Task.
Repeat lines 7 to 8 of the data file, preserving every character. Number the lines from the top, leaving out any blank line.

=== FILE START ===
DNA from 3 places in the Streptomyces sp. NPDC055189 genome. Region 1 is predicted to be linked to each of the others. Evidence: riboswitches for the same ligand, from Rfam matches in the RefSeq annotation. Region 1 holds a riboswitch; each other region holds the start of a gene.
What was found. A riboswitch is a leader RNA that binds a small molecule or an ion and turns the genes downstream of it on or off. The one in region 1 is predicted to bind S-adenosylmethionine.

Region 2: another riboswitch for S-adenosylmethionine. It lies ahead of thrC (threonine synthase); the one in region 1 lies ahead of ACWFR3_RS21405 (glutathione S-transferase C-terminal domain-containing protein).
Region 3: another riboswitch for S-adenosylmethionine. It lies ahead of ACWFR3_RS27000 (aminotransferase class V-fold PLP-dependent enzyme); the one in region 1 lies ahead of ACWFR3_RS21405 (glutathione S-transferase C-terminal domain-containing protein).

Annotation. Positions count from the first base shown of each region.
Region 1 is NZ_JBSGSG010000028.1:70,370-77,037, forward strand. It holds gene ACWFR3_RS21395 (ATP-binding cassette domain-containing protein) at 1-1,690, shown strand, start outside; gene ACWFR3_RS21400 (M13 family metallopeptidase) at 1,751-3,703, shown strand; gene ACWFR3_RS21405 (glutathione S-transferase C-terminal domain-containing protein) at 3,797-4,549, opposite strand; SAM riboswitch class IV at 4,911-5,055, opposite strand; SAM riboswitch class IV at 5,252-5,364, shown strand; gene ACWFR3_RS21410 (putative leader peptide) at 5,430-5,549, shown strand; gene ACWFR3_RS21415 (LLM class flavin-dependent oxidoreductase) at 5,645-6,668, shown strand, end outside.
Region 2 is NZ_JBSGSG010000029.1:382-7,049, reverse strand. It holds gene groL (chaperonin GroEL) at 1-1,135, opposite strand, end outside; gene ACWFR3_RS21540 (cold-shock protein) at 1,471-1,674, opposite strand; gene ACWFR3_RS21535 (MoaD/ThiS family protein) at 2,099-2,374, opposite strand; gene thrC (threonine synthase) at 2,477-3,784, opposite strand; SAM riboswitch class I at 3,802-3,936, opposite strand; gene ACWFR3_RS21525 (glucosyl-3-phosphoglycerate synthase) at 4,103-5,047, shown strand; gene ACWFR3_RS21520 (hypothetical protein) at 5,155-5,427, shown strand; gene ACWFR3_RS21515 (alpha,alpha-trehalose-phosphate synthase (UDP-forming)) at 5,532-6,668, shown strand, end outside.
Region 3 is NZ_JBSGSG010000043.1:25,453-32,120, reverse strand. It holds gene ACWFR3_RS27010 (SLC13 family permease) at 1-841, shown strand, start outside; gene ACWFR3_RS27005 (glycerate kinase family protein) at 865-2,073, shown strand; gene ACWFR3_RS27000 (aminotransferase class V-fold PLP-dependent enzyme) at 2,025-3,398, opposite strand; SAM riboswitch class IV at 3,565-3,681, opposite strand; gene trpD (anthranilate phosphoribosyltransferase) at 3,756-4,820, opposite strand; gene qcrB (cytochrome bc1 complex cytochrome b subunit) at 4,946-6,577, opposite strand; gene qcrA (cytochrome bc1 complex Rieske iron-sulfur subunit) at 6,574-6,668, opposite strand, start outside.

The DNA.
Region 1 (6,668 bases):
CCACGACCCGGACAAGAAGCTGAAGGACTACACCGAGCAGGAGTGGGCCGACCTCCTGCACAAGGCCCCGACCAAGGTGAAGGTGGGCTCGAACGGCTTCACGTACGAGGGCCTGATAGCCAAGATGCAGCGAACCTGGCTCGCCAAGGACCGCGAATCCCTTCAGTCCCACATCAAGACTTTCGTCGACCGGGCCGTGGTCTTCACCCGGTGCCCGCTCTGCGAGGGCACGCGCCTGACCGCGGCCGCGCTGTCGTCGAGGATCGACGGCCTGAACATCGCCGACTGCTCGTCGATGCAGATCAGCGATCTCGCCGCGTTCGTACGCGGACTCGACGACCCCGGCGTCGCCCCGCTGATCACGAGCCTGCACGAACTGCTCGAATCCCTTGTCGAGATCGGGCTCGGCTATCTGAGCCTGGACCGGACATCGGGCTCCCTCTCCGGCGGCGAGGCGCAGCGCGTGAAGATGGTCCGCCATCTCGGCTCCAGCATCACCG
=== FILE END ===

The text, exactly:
Region 2 is NZ_JBSGSG010000029.1:382-7,049, reverse strand. It holds gene groL (chaperonin GroEL) at 1-1,135, opposite strand, end outside; gene ACWFR3_RS21540 (cold-shock protein) at 1,471-1,674, opposite strand; gene ACWFR3_RS21535 (MoaD/ThiS family protein) at 2,099-2,374, opposite strand; gene thrC (threonine synthase) at 2,477-3,784, opposite strand; SAM riboswitch class I at 3,802-3,936, opposite strand; gene ACWFR3_RS21525 (glucosyl-3-phosphoglycerate synthase) at 4,103-5,047, shown strand; gene ACWFR3_RS21520 (hypothetical protein) at 5,155-5,427, shown strand; gene ACWFR3_RS21515 (alpha,alpha-trehalose-phosphate synthase (UDP-forming)) at 5,532-6,668, shown strand, end outside.
Region 3 is NZ_JBSGSG010000043.1:25,453-32,120, reverse strand. It holds gene ACWFR3_RS27010 (SLC13 family permease) at 1-841, shown strand, start outside; gene ACWFR3_RS27005 (glycerate kinase family protein) at 865-2,073, shown strand; gene ACWFR3_RS27000 (aminotransferase class V-fold PLP-dependent enzyme) at 2,025-3,398, opposite strand; SAM riboswitch class IV at 3,565-3,681, opposite strand; gene trpD (anthranilate phosphoribosyltransferase) at 3,756-4,820, opposite strand; gene qcrB (cytochrome bc1 complex cytochrome b subunit) at 4,946-6,577, opposite strand; gene qcrA (cytochrome bc1 complex Rieske iron-sulfur subunit) at 6,574-6,668, opposite strand, start outside.